Kids House for abused children in Seminole County set for expansion

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SEMINOLE COUNTY, Fla. - In Seminole County, more help is on the way for children who have become victims of abuse. Kids House, the county's lead agency in child abuse, is expanding.

Channel 9's Bianca Castro learned that the expansion is needed as more families struggle with abuse.

At the center of nearly every case that Seminole County Child Protective Services' investigator Stacey Ault logs in her computer is a child who has been physically or sexually abused.

Ault said the job takes its toll.

"I get mad. I know every one deals with it differently -- that's my first response, mad, because I'm protective over that child," Ault said.

Many of her cases end up at Kids House, the children's advocacy center where all Seminole County law enforcement agencies bring victims of abuse.

Now the agency is planning a major expansion, because the need for help continues to grow.

"The problem, unfortunately, is not going away," said Kids House Executive Director Ernest Hamilton.

Those who run Kids House said what makes their place unique is what happens in the interview rooms.

When a child first speaks with an investigator in an interview room, cameras and microphones allow a team of medical personnel, law enforcement personnel and child advocates to watch and listen to the conversation. That means the child only has to go through the story one time.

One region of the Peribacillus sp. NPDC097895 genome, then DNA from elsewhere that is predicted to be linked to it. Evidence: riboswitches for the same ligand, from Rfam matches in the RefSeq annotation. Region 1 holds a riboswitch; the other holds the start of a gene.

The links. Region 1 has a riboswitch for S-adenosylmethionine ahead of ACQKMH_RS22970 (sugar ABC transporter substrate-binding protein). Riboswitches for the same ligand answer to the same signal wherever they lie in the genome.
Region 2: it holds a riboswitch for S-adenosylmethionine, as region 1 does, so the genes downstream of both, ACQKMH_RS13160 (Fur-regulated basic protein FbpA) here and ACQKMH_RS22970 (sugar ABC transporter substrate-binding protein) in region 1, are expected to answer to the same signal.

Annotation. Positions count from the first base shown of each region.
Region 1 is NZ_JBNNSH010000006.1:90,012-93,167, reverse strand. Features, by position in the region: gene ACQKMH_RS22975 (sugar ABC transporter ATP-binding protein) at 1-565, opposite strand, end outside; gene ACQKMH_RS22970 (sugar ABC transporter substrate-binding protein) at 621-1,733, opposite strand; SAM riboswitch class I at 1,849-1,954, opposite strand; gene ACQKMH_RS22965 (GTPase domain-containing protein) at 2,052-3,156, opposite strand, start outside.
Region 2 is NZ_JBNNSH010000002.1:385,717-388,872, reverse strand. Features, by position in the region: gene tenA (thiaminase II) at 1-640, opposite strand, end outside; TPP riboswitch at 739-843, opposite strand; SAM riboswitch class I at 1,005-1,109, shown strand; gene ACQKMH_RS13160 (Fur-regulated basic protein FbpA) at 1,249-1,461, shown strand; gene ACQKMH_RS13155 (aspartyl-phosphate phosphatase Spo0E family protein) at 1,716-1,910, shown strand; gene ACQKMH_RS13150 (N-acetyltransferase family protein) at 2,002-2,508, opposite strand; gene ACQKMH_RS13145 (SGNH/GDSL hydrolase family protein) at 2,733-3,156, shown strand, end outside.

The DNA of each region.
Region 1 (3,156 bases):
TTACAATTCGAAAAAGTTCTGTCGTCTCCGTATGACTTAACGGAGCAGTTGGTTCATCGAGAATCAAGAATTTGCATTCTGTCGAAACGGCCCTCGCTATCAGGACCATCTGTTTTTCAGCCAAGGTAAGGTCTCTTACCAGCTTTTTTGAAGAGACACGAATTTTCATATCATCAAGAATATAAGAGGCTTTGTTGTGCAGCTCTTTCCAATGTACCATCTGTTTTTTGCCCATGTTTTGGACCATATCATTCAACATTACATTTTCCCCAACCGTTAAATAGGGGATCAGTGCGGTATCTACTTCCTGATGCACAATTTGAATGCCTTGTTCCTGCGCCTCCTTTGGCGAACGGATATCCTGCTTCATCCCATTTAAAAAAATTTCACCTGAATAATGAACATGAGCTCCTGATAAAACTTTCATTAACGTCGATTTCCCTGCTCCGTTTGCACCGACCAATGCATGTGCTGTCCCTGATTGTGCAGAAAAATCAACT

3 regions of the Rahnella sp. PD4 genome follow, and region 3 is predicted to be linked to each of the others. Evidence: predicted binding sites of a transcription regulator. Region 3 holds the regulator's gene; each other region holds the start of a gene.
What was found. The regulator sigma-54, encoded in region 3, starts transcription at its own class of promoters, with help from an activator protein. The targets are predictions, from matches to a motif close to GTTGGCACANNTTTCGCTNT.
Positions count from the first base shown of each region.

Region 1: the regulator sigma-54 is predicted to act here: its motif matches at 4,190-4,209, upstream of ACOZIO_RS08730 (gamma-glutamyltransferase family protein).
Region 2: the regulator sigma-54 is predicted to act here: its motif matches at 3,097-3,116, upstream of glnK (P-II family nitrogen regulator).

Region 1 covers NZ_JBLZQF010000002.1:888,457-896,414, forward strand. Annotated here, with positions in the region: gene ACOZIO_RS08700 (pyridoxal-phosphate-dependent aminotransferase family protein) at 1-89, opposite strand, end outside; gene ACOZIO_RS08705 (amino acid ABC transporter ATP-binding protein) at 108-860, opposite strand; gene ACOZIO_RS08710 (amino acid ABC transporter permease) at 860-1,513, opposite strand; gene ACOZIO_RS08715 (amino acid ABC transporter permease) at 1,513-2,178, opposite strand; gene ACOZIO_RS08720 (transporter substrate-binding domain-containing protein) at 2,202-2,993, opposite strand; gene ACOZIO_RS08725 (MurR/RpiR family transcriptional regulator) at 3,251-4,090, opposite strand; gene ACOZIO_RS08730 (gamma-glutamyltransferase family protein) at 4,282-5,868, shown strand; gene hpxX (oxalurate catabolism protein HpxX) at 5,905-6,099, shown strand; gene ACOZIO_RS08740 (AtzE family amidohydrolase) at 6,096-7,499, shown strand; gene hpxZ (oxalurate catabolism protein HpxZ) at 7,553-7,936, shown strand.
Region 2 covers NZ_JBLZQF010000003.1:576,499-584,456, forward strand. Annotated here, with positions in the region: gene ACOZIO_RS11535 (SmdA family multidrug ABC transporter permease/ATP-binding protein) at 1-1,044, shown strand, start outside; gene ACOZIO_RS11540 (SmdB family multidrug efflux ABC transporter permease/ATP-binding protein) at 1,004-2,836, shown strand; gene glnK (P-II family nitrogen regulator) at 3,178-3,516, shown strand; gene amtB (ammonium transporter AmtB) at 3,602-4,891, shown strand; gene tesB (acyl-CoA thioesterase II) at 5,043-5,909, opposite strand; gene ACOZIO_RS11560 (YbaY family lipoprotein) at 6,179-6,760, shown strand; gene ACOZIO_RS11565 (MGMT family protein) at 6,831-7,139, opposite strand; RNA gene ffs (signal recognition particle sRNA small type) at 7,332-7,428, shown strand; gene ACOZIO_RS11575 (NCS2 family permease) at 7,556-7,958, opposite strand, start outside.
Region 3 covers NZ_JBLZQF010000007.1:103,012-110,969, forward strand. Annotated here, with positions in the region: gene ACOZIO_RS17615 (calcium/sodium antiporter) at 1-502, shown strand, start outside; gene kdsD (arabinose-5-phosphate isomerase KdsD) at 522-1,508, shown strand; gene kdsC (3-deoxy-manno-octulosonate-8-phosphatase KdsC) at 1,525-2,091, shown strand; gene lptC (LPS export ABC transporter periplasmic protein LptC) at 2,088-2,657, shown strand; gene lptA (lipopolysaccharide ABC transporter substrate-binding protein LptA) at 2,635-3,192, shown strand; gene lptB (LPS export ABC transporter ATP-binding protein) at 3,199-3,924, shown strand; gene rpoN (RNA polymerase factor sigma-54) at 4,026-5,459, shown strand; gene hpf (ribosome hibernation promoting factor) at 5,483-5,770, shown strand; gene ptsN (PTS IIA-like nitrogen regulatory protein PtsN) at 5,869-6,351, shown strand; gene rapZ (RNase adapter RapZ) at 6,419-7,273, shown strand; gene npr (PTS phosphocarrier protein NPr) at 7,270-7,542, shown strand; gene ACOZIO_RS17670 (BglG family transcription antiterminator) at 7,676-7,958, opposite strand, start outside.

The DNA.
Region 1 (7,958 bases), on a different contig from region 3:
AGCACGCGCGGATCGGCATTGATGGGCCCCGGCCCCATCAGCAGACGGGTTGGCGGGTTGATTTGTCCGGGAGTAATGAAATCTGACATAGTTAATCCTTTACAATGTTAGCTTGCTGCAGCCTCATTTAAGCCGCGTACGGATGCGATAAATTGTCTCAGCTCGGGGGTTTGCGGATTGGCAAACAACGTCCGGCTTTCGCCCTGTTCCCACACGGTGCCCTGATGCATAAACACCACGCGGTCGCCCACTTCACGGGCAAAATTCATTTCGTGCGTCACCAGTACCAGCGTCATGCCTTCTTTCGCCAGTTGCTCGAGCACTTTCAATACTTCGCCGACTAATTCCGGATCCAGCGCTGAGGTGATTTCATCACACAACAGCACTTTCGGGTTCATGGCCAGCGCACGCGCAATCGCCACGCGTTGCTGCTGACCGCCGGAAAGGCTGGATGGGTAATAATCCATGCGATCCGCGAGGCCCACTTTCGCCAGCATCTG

From there, the child has access to medical services or forensic exams, counseling and basics, like food.

Officials with Kids House said last year 757 abused children came through the doors of their facility for the first time. They said that is many more than the agency ever expected when it opened in 1999.

"We're finding that there is a major need here in our community to provide the services that we do," Hamilton said.

The agency is in the process of buying two lots next door to expand and hopefully alleviate its growing pains, like cramped offices or the storage room that doubles as a training space.

Ault said she believes that as long as the agency is around, there's hope.

"We are all kind of working together, and we're all on the same page on how to help this family and work with them," said Ault.

Officials said 57 percent of the children who went to Kids House last year after they were abused were under the age of nine.